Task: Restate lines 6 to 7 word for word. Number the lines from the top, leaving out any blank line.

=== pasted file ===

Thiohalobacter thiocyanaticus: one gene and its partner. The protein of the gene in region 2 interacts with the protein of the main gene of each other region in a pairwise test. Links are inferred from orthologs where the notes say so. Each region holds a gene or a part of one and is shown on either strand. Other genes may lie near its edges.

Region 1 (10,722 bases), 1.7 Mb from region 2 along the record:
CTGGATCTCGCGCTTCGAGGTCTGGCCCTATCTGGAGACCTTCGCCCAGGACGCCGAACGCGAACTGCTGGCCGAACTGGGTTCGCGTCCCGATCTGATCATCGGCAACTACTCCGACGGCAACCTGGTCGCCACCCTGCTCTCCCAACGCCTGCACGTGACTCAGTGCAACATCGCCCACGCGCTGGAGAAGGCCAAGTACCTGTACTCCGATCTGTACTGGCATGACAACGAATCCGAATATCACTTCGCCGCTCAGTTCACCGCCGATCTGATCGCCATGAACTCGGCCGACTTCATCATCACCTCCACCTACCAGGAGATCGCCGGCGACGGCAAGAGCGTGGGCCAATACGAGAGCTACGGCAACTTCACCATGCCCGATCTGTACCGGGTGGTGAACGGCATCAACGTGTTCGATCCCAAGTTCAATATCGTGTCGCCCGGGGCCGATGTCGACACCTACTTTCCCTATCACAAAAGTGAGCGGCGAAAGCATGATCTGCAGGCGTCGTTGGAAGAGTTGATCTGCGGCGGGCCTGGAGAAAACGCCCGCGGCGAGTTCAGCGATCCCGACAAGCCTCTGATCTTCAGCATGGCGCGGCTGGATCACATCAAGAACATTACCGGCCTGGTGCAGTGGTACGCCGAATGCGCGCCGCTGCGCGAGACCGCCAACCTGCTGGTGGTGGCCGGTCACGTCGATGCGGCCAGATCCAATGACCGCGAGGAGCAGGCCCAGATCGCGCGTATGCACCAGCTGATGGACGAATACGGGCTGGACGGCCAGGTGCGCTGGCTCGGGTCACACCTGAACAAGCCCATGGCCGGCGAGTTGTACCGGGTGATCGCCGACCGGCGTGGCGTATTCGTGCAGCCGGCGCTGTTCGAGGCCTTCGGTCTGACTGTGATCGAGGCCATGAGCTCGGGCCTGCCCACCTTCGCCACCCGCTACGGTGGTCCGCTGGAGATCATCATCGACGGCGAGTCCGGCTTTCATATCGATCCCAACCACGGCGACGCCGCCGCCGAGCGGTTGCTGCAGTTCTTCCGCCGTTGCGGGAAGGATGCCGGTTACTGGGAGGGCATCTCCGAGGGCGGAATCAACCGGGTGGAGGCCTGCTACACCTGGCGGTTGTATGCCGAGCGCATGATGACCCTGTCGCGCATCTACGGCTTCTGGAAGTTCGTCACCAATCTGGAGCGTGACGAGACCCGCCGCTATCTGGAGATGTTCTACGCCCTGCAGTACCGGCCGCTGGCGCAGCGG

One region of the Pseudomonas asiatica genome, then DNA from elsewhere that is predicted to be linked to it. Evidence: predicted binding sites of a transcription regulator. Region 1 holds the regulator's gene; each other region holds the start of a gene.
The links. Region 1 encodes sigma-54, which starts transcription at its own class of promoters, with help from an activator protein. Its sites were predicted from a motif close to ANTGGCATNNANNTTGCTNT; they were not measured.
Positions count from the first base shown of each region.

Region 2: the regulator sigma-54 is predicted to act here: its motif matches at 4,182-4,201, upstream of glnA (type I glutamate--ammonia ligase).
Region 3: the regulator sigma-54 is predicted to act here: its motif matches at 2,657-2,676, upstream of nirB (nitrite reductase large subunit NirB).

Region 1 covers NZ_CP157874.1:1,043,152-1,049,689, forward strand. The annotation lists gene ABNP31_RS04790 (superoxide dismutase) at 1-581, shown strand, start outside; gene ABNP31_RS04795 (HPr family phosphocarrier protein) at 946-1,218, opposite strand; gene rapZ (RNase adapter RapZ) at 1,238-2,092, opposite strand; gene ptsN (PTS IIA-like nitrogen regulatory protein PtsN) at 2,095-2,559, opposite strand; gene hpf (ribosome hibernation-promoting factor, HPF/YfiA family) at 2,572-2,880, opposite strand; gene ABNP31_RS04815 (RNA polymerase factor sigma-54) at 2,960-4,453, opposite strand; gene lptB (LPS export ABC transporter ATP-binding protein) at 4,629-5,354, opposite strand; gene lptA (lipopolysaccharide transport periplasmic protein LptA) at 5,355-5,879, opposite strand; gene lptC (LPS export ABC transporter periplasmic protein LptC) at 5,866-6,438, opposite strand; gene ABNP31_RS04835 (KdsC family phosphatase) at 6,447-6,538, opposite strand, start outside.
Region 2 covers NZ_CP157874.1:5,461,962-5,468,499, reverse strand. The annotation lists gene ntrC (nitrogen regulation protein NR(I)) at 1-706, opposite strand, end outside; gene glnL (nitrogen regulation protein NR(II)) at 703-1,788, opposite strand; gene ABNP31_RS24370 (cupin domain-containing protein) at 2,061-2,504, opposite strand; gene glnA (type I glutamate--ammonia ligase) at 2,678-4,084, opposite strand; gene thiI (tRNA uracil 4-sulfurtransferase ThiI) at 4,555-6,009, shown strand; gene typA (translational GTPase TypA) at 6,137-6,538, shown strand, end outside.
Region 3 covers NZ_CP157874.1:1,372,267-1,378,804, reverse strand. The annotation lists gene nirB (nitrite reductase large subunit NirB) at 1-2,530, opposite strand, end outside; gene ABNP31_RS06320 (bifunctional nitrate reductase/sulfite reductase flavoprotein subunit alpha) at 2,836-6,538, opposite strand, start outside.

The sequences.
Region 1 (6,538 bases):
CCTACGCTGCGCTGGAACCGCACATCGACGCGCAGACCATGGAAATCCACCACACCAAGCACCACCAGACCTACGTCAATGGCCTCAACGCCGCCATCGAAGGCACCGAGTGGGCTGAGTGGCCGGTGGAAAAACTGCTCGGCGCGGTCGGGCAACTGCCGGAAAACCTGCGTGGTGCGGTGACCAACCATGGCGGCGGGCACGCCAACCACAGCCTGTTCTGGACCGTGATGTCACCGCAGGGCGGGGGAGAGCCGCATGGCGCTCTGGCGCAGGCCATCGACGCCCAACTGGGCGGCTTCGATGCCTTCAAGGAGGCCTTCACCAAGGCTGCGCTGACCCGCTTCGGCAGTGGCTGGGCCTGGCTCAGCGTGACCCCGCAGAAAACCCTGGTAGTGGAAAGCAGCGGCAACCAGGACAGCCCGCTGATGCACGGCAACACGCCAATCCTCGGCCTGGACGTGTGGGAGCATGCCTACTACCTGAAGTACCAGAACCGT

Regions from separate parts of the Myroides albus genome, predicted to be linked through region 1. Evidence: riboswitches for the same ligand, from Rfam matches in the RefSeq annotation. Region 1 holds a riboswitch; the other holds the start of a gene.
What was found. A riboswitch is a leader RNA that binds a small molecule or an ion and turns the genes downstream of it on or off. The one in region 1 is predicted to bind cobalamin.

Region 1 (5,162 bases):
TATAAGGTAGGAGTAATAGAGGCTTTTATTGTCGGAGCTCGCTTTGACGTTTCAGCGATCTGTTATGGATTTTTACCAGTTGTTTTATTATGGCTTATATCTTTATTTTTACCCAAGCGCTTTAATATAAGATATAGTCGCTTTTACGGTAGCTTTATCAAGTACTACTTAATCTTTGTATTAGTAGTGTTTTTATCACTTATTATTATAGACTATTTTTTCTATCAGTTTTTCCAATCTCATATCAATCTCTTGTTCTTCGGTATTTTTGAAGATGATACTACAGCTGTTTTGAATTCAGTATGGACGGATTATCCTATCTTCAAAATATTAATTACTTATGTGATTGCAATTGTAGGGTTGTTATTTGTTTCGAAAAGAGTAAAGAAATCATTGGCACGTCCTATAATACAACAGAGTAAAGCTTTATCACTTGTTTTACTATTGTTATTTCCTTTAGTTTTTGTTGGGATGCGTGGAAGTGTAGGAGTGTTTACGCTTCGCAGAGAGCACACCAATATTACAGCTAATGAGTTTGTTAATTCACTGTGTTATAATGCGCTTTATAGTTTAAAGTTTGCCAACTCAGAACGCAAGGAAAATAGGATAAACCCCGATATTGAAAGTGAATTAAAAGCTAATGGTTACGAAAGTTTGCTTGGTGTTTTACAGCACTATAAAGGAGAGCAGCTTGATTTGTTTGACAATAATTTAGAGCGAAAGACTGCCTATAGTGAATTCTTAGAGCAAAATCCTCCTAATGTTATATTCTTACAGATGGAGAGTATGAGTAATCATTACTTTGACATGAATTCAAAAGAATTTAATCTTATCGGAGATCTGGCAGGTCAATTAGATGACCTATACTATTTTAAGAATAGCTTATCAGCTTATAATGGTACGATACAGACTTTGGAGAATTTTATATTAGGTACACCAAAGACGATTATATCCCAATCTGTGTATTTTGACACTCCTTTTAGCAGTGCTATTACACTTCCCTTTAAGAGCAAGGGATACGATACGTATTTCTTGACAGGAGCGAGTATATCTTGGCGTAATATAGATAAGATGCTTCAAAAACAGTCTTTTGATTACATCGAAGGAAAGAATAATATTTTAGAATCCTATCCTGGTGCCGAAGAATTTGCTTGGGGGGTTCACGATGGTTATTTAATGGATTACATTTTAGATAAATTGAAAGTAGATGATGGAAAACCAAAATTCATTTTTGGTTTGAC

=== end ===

Positions count from the first base shown of each region.

Region 2: the regulator sigma-54 is predicted to act here: its motif matches at 4,182-4,201, upstream of glnA (type I glutamate--ammonia ligase).